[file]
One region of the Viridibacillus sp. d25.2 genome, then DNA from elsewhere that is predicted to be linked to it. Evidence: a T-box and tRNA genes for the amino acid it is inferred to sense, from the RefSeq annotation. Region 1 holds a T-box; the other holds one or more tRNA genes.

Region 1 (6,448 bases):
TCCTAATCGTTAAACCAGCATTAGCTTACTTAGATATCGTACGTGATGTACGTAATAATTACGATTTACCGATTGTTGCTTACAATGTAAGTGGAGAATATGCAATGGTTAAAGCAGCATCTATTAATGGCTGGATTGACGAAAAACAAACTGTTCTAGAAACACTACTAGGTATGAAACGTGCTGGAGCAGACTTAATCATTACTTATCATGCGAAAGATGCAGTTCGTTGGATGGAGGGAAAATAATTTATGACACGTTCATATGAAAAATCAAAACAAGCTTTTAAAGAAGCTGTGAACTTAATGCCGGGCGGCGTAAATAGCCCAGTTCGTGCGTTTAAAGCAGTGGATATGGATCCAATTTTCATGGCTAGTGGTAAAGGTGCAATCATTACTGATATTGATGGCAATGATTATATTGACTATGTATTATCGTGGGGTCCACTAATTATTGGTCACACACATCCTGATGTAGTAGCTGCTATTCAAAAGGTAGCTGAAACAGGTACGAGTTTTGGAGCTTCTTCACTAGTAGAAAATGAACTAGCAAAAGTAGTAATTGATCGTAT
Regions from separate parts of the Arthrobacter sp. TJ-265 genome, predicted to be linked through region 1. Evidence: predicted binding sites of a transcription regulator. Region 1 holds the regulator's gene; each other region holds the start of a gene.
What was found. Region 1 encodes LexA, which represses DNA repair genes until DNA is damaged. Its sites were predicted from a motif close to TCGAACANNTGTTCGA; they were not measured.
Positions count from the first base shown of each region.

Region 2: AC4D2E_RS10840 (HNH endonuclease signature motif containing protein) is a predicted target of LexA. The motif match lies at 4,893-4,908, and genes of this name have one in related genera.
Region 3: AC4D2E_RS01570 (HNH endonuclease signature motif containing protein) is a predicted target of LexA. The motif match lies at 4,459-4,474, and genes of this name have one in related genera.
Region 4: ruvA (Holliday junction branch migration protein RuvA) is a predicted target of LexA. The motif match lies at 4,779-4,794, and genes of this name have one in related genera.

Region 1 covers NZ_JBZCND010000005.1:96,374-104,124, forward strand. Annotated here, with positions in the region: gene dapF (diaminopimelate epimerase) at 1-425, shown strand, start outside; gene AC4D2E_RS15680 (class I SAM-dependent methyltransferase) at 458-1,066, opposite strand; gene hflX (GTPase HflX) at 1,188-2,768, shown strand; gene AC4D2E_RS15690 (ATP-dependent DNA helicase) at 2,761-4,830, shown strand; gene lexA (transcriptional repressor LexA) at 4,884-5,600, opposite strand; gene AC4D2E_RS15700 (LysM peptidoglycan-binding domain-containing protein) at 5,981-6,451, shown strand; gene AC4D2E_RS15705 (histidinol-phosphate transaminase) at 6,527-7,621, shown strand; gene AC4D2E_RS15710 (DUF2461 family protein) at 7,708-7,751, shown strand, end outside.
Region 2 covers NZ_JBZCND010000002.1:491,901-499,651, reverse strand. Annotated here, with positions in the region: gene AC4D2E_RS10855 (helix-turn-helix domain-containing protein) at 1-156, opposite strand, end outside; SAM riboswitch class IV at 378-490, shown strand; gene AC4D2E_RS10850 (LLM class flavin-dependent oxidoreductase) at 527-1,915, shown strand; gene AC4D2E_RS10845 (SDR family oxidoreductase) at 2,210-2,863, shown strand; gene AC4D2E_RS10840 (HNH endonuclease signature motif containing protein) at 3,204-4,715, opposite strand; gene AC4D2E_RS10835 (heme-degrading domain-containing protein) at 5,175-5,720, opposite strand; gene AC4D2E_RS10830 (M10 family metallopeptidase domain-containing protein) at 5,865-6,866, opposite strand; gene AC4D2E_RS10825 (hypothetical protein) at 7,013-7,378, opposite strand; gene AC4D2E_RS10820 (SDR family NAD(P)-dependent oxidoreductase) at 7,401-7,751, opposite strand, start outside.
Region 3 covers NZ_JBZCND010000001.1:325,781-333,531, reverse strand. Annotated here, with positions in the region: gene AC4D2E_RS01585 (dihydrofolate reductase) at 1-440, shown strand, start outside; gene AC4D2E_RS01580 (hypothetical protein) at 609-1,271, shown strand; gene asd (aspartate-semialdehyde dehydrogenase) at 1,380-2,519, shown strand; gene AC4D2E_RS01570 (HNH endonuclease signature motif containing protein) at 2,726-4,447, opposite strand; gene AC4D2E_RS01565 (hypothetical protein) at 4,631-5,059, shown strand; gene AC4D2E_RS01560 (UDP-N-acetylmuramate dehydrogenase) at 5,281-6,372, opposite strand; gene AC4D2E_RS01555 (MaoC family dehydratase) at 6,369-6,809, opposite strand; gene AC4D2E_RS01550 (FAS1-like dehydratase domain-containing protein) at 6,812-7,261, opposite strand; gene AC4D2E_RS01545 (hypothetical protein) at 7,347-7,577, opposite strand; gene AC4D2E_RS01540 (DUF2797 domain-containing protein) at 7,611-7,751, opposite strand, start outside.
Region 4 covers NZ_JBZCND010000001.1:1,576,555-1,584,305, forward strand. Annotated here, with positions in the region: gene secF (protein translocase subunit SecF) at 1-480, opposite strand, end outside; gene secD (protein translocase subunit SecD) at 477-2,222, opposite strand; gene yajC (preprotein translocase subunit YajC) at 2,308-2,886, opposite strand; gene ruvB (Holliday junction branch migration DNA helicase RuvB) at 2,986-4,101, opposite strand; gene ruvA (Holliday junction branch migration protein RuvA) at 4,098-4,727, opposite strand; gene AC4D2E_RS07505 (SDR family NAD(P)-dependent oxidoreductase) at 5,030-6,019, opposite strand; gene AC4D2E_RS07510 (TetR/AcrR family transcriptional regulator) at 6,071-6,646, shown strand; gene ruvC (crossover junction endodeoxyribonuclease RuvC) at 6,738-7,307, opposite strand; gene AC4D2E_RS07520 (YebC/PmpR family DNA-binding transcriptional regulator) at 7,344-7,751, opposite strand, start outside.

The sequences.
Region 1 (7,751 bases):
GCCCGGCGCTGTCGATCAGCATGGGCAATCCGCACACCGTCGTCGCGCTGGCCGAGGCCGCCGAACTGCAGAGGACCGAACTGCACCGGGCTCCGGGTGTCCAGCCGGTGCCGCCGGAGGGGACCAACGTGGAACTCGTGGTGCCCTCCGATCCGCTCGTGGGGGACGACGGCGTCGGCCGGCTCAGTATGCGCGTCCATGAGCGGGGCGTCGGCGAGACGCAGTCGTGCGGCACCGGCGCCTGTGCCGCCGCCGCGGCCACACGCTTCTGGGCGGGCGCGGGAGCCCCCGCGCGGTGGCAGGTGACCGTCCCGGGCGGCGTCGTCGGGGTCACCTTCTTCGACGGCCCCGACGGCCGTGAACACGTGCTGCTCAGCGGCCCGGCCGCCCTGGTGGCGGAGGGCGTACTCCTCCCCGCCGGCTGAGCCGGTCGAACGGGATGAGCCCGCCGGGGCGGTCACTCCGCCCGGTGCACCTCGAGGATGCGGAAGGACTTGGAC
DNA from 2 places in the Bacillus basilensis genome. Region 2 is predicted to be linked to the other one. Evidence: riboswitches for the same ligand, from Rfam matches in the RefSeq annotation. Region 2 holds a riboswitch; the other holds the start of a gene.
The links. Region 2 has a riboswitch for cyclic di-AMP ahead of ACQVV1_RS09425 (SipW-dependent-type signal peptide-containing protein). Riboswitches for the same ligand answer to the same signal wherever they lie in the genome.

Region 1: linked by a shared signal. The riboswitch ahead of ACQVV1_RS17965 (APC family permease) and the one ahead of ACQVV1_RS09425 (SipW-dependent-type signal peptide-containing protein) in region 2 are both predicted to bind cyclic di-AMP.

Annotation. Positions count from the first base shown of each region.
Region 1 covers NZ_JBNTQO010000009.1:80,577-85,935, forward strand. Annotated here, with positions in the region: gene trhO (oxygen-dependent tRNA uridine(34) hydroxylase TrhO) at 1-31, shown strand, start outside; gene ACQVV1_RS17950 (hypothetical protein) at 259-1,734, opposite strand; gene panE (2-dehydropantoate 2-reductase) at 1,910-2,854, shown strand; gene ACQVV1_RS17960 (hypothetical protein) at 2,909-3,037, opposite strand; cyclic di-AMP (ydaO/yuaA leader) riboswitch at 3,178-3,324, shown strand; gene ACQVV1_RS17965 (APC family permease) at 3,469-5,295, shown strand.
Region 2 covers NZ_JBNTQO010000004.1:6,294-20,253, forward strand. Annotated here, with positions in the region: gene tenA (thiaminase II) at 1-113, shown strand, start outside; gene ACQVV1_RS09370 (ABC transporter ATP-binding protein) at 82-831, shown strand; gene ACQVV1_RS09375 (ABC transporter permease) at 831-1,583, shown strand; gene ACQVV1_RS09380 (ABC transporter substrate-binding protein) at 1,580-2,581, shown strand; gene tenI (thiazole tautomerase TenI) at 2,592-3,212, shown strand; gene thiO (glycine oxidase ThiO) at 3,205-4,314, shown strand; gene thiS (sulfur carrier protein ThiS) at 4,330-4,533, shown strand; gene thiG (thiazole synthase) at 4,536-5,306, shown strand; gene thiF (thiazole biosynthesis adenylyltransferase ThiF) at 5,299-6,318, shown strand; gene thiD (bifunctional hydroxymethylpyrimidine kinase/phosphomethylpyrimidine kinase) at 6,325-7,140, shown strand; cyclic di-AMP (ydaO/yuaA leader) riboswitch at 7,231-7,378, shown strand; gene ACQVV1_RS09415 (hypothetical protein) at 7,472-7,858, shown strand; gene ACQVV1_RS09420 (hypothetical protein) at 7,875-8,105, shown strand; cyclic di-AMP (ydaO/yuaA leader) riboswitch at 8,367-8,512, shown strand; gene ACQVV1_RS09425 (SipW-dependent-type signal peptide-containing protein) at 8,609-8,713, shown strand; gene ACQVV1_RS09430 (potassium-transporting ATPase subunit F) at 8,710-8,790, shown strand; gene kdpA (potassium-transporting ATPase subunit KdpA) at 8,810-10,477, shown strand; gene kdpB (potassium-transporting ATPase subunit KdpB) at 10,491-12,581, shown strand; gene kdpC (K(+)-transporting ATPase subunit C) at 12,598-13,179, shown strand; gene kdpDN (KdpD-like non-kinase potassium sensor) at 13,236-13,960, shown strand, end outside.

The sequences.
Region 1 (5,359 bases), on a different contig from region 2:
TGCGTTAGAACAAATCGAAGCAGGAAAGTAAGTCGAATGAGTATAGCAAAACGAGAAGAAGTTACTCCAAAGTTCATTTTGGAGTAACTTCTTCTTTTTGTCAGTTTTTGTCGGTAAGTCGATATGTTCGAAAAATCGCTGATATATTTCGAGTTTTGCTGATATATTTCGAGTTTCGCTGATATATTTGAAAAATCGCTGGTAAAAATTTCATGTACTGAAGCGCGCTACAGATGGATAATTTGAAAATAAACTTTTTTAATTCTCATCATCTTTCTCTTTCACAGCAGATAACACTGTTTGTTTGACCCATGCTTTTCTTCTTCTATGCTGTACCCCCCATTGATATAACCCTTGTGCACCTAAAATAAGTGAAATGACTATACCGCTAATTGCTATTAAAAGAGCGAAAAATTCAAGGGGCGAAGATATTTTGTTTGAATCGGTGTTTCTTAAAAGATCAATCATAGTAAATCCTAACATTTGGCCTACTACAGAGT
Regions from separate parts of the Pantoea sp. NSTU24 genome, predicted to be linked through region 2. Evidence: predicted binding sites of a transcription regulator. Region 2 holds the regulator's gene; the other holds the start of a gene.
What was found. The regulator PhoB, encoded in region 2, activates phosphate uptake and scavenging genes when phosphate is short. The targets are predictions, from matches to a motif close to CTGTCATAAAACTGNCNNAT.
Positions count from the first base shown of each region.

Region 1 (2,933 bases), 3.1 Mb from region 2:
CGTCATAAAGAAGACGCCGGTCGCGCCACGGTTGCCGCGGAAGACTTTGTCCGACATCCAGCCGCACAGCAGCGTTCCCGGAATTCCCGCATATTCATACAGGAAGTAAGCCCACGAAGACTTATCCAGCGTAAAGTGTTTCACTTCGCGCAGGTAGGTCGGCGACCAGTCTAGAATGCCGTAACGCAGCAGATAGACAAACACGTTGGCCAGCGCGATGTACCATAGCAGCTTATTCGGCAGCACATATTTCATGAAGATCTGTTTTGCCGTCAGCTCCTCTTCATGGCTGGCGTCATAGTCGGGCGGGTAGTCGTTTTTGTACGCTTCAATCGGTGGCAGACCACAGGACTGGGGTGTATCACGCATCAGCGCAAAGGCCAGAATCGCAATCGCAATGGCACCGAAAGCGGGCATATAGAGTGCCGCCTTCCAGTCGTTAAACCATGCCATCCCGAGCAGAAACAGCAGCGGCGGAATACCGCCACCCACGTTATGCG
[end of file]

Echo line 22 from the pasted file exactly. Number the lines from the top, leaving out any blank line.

Region 2 covers NZ_JBNTQO010000004.1:6,294-20,253, forward strand. Annotated here, with positions in the region: gene tenA (thiaminase II) at 1-113, shown strand, start outside; gene ACQVV1_RS09370 (ABC transporter ATP-binding protein) at 82-831, shown strand; gene ACQVV1_RS09375 (ABC transporter permease) at 831-1,583, shown strand; gene ACQVV1_RS09380 (ABC transporter substrate-binding protein) at 1,580-2,581, shown strand; gene tenI (thiazole tautomerase TenI) at 2,592-3,212, shown strand; gene thiO (glycine oxidase ThiO) at 3,205-4,314, shown strand; gene thiS (sulfur carrier protein ThiS) at 4,330-4,533, shown strand; gene thiG (thiazole synthase) at 4,536-5,306, shown strand; gene thiF (thiazole biosynthesis adenylyltransferase ThiF) at 5,299-6,318, shown strand; gene thiD (bifunctional hydroxymethylpyrimidine kinase/phosphomethylpyrimidine kinase) at 6,325-7,140, shown strand; cyclic di-AMP (ydaO/yuaA leader) riboswitch at 7,231-7,378, shown strand; gene ACQVV1_RS09415 (hypothetical protein) at 7,472-7,858, shown strand; gene ACQVV1_RS09420 (hypothetical protein) at 7,875-8,105, shown strand; cyclic di-AMP (ydaO/yuaA leader) riboswitch at 8,367-8,512, shown strand; gene ACQVV1_RS09425 (SipW-dependent-type signal peptide-containing protein) at 8,609-8,713, shown strand; gene ACQVV1_RS09430 (potassium-transporting ATPase subunit F) at 8,710-8,790, shown strand; gene kdpA (potassium-transporting ATPase subunit KdpA) at 8,810-10,477, shown strand; gene kdpB (potassium-transporting ATPase subunit KdpB) at 10,491-12,581, shown strand; gene kdpC (K(+)-transporting ATPase subunit C) at 12,598-13,179, shown strand; gene kdpDN (KdpD-like non-kinase potassium sensor) at 13,236-13,960, shown strand, end outside.